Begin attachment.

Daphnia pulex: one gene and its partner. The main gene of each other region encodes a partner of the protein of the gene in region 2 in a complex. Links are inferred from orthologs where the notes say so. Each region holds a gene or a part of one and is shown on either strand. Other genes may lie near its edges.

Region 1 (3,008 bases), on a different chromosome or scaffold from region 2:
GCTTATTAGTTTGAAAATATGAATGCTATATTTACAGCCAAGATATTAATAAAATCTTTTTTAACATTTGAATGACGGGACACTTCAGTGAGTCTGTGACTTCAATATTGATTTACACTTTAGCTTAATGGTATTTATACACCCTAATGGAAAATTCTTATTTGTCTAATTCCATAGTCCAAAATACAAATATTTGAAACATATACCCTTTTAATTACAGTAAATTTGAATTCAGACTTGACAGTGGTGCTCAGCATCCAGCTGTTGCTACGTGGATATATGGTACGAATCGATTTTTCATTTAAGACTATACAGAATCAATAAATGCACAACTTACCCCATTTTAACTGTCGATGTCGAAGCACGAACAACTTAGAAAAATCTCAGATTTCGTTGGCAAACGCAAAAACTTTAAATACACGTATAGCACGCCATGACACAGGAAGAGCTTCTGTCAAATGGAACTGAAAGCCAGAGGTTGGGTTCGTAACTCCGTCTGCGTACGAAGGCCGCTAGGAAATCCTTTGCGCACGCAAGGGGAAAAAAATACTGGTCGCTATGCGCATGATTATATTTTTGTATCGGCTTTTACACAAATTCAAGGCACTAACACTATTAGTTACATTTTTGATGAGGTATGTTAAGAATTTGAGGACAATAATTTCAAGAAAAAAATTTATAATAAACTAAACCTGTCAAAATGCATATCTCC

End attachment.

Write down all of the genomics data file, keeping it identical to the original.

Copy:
Daphnia pulex: one gene and its partner. The main gene of each other region encodes a partner of the protein of the gene in region 2 in a complex. Links are inferred from orthologs where the notes say so. Each region holds a gene or a part of one and is shown on either strand. Other genes may lie near its edges.

Region 1 (3,008 bases), on a different chromosome or scaffold from region 2:
GCTTATTAGTTTGAAAATATGAATGCTATATTTACAGCCAAGATATTAATAAAATCTTTTTTAACATTTGAATGACGGGACACTTCAGTGAGTCTGTGACTTCAATATTGATTTACACTTTAGCTTAATGGTATTTATACACCCTAATGGAAAATTCTTATTTGTCTAATTCCATAGTCCAAAATACAAATATTTGAAACATATACCCTTTTAATTACAGTAAATTTGAATTCAGACTTGACAGTGGTGCTCAGCATCCAGCTGTTGCTACGTGGATATATGGTACGAATCGATTTTTCATTTAAGACTATACAGAATCAATAAATGCACAACTTACCCCATTTTAACTGTCGATGTCGAAGCACGAACAACTTAGAAAAATCTCAGATTTCGTTGGCAAACGCAAAAACTTTAAATACACGTATAGCACGCCATGACACAGGAAGAGCTTCTGTCAAATGGAACTGAAAGCCAGAGGTTGGGTTCGTAACTCCGTCTGCGTACGAAGGCCGCTAGGAAATCCTTTGCGCACGCAAGGGGAAAAAAATACTGGTCGCTATGCGCATGATTATATTTTTGTATCGGCTTTTACACAAATTCAAGGCACTAACACTATTAGTTACATTTTTGATGAGGTATGTTAAGAATTTGAGGACAATAATTTCAAGAAAAAAATTTATAATAAACTAAACCTGTCAAAATGCATATCTCC